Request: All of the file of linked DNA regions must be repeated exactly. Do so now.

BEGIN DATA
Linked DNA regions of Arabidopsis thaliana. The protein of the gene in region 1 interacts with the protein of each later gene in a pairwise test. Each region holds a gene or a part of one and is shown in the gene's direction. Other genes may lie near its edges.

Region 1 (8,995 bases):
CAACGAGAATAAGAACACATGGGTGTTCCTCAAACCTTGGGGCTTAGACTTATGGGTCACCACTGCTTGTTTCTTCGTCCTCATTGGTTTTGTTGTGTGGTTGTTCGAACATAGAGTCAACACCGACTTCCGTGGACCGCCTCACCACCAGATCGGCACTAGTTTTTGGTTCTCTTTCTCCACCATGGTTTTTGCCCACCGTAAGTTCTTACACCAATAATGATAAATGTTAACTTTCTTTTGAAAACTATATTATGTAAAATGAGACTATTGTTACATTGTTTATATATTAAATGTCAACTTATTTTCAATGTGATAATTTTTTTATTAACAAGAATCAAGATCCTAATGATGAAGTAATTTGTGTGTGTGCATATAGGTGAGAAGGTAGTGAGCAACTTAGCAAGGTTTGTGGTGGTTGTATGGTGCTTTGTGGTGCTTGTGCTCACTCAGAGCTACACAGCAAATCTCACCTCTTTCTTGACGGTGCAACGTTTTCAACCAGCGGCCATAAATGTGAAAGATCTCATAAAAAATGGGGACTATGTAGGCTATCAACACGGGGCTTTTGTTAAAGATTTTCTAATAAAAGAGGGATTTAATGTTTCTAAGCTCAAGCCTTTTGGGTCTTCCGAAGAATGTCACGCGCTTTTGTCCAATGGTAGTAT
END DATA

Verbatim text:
Linked DNA regions of Arabidopsis thaliana. The protein of the gene in region 1 interacts with the protein of each later gene in a pairwise test. Each region holds a gene or a part of one and is shown in the gene's direction. Other genes may lie near its edges.

Region 1 (8,995 bases):
CAACGAGAATAAGAACACATGGGTGTTCCTCAAACCTTGGGGCTTAGACTTATGGGTCACCACTGCTTGTTTCTTCGTCCTCATTGGTTTTGTTGTGTGGTTGTTCGAACATAGAGTCAACACCGACTTCCGTGGACCGCCTCACCACCAGATCGGCACTAGTTTTTGGTTCTCTTTCTCCACCATGGTTTTTGCCCACCGTAAGTTCTTACACCAATAATGATAAATGTTAACTTTCTTTTGAAAACTATATTATGTAAAATGAGACTATTGTTACATTGTTTATATATTAAATGTCAACTTATTTTCAATGTGATAATTTTTTTATTAACAAGAATCAAGATCCTAATGATGAAGTAATTTGTGTGTGTGCATATAGGTGAGAAGGTAGTGAGCAACTTAGCAAGGTTTGTGGTGGTTGTATGGTGCTTTGTGGTGCTTGTGCTCACTCAGAGCTACACAGCAAATCTCACCTCTTTCTTGACGGTGCAACGTTTTCAACCAGCGGCCATAAATGTGAAAGATCTCATAAAAAATGGGGACTATGTAGGCTATCAACACGGGGCTTTTGTTAAAGATTTTCTAATAAAAGAGGGATTTAATGTTTCTAAGCTCAAGCCTTTTGGGTCTTCCGAAGAATGTCACGCGCTTTTGTCCAATGGTAGTAT